The Folk Feminist Struggle Behind the Chola Fashion Trend

by Barbara Calderón-Douglass

The transition of a predominant pachuca style to a more gang-inspired chola look happened in the 60s and 70s. The chola, the female counterpart of the cholo, was a “working-class, young Mexican American female from the barrios of the southwest with a very distinct aesthetic, style, and attitude,” according to Hellabreezy, an Oakland-based model and modern-day chola, who spent a part of her youth in the projects of LA. “But to me, a chola is the epitome of beauty, style, and pride with a badass, take-no-shit, ‘look at me but don’t fuck with me’ attitude. She is a strong and proud woman who holds it down for her family and hood.”

The term cholo (the masculine form of chola) first entered the popular lexicon in the 60s and 70s in Southern California, although it has been documented in casta paintings as early as the 16th century. According to Latin American dictionaries, it simply means “mestizo,” or a person of mixed Amerindian or Andean indigenous and European lineages. However, on the streets in the 60s and 70s, the word became slang for the Mexican American or Chicano gang-affiliated men in Southern California who wore a combination of khaki pants, Pendleton plaid shirts over a white tee, and Locs sunglasses. At this time, gangs were prevalent in barrio life. They offered a sense of family, pride, identity, self-esteem, and belonging—things Chicanos did not receive from the dominant society. (Gang members were not all men; LA has had Latina girl gangs since at least the 1930s.)

The chola aesthetic is the result of impoverished women making a lot out of the little things their families could afford. Many of the early cholos and cholas were the sons and daughters of farmworkers, a group of people exploited at high rates because of their lack of education and their vulnerability as undocumented people. In 1965, the United Farm Workers organization was fighting for a mere $1.25 hourly wage, so expensive brands were not a part of this style. Instead the girls wore cheap stuff like wife-beaters over baggy pants by brands like Dickies, a workwear label sold for cheap at local supermarkets. The style also evolved from sharing clothes with brothers and feminizing the cholo gangster look. Cholas wore their eyebrows thin, their eyeliner thick and black, and their hair teased or feathered, sometimes with tall bangs made stiff with hairspray. They also accessorized with gold jewelry: door-knocker earrings and nameplates or chain necklaces.

Events such as Style as Resistance actively honor the Chicano history of pachucos and pachucas in light of gentrification and the loss of Chicano cultural hubs in cities like Los Angeles and the Mission District of San Francisco. This is especially important because Chicano history is in danger of being pushed to the margins of the mainstream—we’ve recently seen the banning of Mexican American and general ethnic studies in Arizona and the attempted erasure of Cesar Chavez from textbooks. This whitewashing of Mexican American history makes the disassociation of the chola aesthetic from its political roots seem particularly malignant. Being a chola is more than perfect eyeliner, gold accessories, or Dickies. It’s an identity forged out of struggle to assert culture and history, a struggle that continues—just look at the racist “show me your papers” laws popping up in states all over the country, from Arizona to Indiana, and racist Mexican-themed fraternity parties in which frat boys dress not only in ponchos and sombreros but as construction workers and border patrol agents.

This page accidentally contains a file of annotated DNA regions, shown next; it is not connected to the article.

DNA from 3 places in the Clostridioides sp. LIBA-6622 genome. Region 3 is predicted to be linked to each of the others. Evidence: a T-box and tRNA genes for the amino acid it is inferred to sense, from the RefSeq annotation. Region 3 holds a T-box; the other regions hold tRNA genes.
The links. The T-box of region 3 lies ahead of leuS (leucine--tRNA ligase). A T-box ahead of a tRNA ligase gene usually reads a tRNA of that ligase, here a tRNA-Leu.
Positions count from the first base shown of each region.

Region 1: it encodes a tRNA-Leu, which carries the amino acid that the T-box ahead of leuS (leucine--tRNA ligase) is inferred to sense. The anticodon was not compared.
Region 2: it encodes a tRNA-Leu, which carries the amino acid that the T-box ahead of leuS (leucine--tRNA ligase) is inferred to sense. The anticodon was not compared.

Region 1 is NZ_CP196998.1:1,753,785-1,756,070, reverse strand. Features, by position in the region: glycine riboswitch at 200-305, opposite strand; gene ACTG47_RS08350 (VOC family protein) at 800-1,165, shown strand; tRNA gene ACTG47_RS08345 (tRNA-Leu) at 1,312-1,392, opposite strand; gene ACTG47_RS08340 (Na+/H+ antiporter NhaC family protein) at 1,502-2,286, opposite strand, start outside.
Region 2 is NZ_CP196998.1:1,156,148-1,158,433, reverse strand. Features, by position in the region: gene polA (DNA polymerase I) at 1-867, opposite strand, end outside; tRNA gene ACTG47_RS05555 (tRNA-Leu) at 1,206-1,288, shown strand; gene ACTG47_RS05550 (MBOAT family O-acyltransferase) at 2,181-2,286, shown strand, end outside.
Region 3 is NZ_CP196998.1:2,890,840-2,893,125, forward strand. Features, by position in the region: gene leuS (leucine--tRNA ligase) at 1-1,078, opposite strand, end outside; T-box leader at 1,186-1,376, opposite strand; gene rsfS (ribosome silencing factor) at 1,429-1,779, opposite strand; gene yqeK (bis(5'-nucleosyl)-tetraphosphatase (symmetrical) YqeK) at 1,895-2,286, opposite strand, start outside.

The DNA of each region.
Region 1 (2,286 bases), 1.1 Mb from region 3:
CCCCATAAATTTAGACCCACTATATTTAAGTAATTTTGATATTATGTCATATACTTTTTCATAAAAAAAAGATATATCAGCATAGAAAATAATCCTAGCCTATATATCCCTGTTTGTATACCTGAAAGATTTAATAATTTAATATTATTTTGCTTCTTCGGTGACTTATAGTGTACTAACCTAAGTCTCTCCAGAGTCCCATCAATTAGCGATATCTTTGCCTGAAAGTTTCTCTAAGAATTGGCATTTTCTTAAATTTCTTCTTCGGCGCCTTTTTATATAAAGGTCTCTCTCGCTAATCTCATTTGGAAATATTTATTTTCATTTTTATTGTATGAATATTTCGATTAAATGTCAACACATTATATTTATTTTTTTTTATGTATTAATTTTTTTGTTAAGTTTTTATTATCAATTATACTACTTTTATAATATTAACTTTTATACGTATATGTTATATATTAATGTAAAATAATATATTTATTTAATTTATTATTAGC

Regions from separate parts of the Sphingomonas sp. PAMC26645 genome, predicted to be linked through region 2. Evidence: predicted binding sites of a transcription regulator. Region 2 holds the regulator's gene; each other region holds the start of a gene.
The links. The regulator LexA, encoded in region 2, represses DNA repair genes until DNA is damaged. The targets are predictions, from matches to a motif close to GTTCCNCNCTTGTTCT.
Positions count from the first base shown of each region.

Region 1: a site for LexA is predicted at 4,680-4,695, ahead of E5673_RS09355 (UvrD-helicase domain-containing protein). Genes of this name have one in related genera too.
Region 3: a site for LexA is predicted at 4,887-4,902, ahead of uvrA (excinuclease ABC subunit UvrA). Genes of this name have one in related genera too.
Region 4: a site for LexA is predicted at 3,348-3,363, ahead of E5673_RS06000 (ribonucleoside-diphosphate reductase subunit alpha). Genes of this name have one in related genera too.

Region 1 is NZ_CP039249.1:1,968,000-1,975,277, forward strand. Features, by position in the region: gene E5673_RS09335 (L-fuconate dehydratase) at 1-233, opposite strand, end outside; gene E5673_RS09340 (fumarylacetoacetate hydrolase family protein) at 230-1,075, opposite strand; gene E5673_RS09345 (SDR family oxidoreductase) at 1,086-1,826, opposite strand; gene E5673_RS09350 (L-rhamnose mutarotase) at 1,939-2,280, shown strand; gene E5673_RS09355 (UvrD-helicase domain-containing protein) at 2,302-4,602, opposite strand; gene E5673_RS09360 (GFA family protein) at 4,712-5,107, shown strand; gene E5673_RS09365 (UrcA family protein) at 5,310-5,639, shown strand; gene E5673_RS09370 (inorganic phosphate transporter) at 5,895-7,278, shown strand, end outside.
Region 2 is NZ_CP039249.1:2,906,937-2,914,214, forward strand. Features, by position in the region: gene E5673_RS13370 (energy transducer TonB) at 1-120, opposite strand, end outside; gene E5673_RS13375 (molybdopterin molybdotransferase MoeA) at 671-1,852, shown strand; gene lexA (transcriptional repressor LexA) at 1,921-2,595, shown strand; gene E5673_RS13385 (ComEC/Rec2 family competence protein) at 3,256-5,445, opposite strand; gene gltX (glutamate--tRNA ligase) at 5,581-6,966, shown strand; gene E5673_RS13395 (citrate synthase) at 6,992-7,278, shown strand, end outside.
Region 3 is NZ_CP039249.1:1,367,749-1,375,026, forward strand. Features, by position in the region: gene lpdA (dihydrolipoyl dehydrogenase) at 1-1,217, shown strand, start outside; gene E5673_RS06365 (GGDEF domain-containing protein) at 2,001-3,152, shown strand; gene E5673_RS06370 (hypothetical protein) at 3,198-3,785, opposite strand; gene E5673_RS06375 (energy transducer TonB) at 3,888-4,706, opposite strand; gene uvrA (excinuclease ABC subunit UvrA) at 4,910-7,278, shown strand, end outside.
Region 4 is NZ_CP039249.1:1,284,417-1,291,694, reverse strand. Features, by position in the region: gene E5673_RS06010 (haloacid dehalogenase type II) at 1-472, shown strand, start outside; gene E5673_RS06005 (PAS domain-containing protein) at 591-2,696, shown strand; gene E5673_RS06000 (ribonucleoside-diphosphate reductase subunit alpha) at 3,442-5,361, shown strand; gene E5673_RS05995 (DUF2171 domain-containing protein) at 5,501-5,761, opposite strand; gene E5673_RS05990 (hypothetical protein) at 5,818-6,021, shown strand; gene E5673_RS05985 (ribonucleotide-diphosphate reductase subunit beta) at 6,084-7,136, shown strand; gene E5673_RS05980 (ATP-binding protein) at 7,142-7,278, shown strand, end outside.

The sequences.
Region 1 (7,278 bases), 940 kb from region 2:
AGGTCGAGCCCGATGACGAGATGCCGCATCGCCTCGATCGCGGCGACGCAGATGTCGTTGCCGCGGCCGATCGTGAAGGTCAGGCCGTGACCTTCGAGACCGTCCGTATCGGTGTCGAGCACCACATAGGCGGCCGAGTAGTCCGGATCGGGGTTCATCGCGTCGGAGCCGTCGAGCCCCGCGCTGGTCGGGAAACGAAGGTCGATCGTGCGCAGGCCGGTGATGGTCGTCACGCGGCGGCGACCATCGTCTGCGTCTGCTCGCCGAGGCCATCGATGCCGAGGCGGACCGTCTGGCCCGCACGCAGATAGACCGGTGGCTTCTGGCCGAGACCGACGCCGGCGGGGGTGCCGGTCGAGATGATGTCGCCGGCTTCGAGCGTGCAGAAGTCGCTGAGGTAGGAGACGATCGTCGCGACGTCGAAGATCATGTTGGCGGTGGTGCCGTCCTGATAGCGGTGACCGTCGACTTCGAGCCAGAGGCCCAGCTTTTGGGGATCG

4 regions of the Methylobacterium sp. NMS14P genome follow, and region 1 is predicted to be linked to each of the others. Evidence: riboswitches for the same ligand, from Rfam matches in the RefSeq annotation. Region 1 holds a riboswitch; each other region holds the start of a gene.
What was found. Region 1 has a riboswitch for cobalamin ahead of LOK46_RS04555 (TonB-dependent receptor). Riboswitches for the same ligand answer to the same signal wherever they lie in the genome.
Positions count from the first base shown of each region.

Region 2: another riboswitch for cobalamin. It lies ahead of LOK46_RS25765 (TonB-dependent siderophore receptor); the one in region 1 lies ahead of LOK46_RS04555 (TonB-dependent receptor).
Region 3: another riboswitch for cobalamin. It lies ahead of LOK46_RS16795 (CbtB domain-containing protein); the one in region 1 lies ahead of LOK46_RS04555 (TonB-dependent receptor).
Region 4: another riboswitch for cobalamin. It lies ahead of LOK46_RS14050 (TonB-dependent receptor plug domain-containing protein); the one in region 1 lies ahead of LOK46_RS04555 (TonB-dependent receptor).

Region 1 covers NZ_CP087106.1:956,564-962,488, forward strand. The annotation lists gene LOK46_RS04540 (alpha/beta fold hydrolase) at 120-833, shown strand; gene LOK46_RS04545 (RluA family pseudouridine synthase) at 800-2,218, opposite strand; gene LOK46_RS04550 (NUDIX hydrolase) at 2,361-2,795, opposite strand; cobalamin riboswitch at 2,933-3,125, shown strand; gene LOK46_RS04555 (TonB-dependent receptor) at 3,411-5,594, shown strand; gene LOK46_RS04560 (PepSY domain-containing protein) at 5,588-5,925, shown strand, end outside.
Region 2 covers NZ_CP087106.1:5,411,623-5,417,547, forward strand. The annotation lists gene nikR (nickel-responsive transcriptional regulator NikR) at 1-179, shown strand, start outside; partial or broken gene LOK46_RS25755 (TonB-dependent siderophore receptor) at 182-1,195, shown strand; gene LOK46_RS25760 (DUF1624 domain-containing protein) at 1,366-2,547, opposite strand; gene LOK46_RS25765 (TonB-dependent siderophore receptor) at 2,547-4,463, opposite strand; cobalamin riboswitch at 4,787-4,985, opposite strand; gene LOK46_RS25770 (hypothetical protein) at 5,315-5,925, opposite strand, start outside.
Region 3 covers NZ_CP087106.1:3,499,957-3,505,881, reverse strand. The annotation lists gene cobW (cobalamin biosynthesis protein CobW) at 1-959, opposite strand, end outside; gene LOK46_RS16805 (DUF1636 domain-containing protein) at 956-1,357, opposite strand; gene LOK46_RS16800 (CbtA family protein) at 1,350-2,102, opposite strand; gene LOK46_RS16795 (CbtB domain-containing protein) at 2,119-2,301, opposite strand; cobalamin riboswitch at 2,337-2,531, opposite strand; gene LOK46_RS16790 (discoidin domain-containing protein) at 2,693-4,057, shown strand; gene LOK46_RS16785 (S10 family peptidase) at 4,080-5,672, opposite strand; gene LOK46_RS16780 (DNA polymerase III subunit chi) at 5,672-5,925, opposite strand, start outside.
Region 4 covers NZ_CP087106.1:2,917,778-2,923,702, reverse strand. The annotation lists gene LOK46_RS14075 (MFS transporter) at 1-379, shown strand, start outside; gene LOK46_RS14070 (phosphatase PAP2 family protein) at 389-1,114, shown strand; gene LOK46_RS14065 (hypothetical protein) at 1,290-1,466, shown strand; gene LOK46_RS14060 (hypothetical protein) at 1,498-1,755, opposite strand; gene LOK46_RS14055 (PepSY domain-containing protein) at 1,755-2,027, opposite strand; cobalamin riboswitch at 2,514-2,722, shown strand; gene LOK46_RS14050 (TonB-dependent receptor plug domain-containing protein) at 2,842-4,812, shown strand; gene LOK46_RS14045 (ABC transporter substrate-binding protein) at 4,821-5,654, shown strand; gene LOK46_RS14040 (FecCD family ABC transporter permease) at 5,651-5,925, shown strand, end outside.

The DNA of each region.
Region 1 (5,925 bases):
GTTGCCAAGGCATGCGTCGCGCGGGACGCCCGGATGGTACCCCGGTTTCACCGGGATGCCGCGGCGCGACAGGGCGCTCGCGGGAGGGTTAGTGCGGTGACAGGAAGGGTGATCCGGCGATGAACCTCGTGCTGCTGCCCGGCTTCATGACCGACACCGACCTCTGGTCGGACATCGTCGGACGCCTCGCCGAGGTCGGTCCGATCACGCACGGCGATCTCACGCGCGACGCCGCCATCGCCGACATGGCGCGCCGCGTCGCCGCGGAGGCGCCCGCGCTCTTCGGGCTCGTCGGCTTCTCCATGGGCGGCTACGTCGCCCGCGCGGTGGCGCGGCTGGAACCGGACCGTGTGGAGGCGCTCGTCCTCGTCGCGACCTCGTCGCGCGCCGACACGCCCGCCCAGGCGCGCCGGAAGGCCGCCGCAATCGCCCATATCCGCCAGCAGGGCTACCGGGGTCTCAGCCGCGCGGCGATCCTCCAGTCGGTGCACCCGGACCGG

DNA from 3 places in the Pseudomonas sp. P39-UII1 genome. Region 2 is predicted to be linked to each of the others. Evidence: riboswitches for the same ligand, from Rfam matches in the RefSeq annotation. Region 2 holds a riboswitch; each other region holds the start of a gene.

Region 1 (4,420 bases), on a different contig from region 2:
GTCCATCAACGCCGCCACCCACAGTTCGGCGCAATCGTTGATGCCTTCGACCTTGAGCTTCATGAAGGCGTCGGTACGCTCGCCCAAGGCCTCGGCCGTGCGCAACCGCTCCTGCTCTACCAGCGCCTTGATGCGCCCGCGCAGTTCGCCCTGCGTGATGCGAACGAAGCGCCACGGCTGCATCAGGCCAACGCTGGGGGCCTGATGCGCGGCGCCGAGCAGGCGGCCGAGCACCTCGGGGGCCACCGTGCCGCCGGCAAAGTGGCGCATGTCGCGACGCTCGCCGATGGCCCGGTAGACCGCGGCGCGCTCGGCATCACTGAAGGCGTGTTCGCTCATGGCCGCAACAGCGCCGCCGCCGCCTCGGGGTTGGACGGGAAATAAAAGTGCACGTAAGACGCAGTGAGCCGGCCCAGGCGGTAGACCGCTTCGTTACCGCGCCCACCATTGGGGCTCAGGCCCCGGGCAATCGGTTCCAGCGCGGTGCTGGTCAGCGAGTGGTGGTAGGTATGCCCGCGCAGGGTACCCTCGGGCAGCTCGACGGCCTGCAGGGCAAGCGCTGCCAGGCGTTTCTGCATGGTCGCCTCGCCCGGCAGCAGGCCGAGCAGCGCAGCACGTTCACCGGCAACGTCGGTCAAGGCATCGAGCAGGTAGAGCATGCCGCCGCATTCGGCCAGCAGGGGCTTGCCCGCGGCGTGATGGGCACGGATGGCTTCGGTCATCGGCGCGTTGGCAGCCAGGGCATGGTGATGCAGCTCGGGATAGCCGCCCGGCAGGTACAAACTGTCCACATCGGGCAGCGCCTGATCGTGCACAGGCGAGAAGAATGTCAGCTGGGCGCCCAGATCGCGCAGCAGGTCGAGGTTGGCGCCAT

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“Back in the day, we were mocked for looking different. Now, so many young girls want to emulate the look and have no idea of the cultural background or street politics associated with it,” says Hellabreezy. “It’s easy for young privileged girls to want to have the look, but when they are done dressing up in their 'chola costume,’ they don’t have to go back home to the hood and deal with discrimination, violence, and poverty… We can’t just brush the Aquanet off our hair, take our hoops off, and go back to normal suburban life like they can because this is our reality. We live this every day.”

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“Today, I will greet the sun as my relative and give the morning my full attention.

I will say “I love you” into the mirror
and draw my eyeliner extra straight.

I will not call myself fat
because everything in my closet will look good on me.

I will rock my huge Latina hips
like the blessing they are.

Watch out! 
I might even wear heels.

Today, I will not hand out one unnecessary apology.

Today, I will be Chingona!”

-Yreina Flores Ortiz

Molcajete: a traditional mexican stone bowl that is used to grind food in. #molcajete #chicano #chicana #mexican #salsa #poem #poetry #chicanopoetry #instapoem #instapoetry #instaquote #fears #writersofinstagram #poetryofinstagram #spilledink #inspiration #motivation #love #quote

For the Young Chicanas Thinking of Pursuing a PhD.

The essence of Chicana feminisms is speaking out—not being submissive.
You don’t bite your tongue.
Don’t you dare bite your tongue. 
Your tongue is your weapon. 
It guides the words which free you from the chains that have held you back for so long. 
Don’t you dare apologize for speaking your mind, Chicanita. 
They’ll convince you of your arrogance, rather than applauding your honesty. 
Pero, don’t you dare change, 
You are a warrior, fighting with words. 
Your voice matters. 
The institution will try to break you down.
But mi Chicanita, 
You let that wild tongue run free.

(x)